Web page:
I can honestly say there has only been one time, so far, in my life when I have truly loved myself. During my time in Cairo, Egypt, I was around some truly wonderful people, especially the young women I lived with. I knew everyone around me loved me. I felt beautiful. I felt lovely. I felt wonderful. And I was absolutely in love with the people who surrounded me. I was so connected, felt so much, that it was almost impossible not to love myself. When I could feel the love and give it away freely, it was only natural that I would give it to myself. Cairo was my place of peace, a moment of joy between one breath and the next. It was ephemeral, slipping through my grasp almost as quickly as it had been found. I struggled to hold on to it, to keep it close. As my friendships dimmed and my memories faded, I lost my way. What was once as easy as breathing was forgotten, thrown by the wayside with other such seemingly nonsensical notions as truth and happiness. And when you lose your ability to love yourself, when you can’t find a reason to look in the mirror and say with a smile, “I love you,” you can’t imagine someone else loving you either. Even God’s more unconditional, incomprehensible love is beyond you. And if you can’t fathom being loved, how can you understand what it means to love?
I’ve been home from Cairo for four years now, and I’m still trying to find my way back. So when I read that line from Blue Like Jazz, I connected. I understood, because I knew what it was like. It was easy to love myself in Cairo, because I watched others love me. After they left, I was adrift. The part of me that is insecure, that doubts myself wonders if they even remember me at all. If they met me now, would they love the woman I am today.
This morning I was reading in 1 Corinthians and came upon chapter 13, where Paul discusses that love is patient, kind, etc. We’ve all heard this passage, often at weddings, when we talk of the love we ought to have for each other, for our family, friends, spouses, and such. But what we rarely consider is that God loves in this way as well. Our God is a God of love. At His very essence, He is love, and He created us with this same ability. God loves us infinitely, unconditionally, beyond our comprehension and then a hundred lifetimes past that. He loves us the way Paul explains. He loves us patiently and kindly. His love is not arrogant or rude. His love is not resentful. His love (and this is my favorite) “bears all things, believes all things, hopes all things, endures all things [and] never ends.” Praise Him. Because His love is all of these things and it is perfect, it will always be the exact love we always need.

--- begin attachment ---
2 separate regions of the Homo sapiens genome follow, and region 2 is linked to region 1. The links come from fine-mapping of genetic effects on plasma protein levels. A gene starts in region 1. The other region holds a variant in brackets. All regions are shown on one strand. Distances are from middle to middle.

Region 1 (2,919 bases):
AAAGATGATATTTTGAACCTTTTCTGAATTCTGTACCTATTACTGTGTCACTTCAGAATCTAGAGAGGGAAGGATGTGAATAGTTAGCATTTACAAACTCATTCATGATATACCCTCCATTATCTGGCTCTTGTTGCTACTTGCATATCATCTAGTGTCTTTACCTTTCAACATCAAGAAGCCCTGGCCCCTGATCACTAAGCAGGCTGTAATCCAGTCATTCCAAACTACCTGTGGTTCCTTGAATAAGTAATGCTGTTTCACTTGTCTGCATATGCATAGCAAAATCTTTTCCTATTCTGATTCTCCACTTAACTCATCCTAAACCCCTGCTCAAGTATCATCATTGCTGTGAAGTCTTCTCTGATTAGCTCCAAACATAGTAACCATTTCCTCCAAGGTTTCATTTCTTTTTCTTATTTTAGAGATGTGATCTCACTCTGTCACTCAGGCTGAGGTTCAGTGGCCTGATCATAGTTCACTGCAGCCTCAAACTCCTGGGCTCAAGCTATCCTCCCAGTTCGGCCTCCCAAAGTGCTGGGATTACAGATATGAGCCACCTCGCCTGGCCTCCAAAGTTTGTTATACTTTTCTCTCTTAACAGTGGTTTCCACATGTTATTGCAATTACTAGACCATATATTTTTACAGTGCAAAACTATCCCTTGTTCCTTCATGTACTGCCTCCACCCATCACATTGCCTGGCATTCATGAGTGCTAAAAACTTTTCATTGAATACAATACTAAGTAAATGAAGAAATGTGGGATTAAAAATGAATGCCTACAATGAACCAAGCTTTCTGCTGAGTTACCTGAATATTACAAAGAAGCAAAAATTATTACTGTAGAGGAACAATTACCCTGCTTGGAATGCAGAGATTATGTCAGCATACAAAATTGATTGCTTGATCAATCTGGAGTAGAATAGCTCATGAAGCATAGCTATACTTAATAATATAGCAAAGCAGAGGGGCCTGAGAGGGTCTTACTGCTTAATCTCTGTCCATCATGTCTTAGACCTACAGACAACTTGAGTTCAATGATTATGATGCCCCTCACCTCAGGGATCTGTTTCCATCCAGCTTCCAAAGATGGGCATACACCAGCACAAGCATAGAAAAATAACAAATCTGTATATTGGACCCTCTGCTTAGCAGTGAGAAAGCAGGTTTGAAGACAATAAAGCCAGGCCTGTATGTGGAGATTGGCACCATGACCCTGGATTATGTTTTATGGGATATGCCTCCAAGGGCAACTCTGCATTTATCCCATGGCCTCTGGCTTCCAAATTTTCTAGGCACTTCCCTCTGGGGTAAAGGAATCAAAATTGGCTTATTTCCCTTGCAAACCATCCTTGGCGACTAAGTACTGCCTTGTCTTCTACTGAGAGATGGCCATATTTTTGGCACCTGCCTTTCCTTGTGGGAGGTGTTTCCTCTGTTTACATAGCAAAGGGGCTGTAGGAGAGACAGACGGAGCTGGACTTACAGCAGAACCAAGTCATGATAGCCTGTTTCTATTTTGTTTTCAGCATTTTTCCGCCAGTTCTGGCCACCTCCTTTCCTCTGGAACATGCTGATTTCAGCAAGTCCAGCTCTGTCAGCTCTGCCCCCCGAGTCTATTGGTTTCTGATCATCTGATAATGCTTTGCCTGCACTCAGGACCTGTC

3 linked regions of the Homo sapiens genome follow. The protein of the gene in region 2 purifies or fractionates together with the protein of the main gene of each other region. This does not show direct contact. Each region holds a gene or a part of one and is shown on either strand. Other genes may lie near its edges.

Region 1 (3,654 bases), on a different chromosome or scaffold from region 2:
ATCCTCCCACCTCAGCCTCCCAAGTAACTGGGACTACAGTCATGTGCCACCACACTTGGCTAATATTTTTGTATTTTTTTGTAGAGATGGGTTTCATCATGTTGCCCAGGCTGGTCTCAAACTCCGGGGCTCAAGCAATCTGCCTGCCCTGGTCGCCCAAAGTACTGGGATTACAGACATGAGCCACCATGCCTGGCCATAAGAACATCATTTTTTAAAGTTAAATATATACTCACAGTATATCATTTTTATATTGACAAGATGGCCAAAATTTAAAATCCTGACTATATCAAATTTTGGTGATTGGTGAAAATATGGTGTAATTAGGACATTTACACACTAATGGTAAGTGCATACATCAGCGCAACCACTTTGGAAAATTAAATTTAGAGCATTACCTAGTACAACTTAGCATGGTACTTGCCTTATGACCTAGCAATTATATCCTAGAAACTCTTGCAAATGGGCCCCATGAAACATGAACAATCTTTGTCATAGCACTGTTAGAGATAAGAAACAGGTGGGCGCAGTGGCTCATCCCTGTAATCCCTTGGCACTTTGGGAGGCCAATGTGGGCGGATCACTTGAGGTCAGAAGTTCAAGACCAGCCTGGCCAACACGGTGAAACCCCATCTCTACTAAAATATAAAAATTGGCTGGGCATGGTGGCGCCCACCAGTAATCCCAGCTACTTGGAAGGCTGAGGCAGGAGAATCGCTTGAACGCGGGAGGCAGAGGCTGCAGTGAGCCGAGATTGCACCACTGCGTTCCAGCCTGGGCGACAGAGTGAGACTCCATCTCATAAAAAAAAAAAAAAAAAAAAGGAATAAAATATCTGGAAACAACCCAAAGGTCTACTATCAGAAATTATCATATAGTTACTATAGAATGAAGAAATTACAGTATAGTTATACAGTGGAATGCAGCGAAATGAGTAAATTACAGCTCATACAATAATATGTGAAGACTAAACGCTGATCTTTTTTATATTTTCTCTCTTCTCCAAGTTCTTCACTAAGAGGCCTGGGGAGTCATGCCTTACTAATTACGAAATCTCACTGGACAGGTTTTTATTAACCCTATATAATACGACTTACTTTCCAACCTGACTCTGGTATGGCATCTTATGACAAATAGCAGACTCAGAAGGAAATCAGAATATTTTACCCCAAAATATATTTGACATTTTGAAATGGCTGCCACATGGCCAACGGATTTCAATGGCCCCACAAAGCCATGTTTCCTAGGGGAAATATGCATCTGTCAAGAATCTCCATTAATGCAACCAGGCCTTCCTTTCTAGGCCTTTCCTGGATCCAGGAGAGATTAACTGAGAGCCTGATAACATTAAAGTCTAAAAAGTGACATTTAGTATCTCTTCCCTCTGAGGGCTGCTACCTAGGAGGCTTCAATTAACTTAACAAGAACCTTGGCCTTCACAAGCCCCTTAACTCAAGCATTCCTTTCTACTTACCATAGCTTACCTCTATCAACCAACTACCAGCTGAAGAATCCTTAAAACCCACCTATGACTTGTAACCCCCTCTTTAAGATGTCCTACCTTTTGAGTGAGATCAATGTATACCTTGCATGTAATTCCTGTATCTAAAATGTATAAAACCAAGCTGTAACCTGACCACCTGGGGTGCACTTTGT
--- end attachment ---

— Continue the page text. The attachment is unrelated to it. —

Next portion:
God loves me (and you, of course). We all know this. We are taught this. I believe that somewhere deep in our soul, we will never forget this. But sometimes it is difficult to remember. Sometimes there are moments in our lives where we can’t imagine a loving God, because why would He allow us to go through the heartache that life often causes? We make our choices, and sometimes they are bad ones, but God loves us through them. He provides us “eternal comfort and good hope through grace” (2 Thess 2:4). He will always be there to love us when it seems no one else does. We simply have to trust Him enough to know that He means it.
Looking back through my life, and even seeing my life today, I can see how God loves me. I can feel it, I can sense it, and I know He is there. When I look into the mirror and see only my flaws, He sees the beauty He blessed me with. He sees the loveliness in my soul. And maybe if, everyday, I take the time to watch God love me, I can learn to love myself.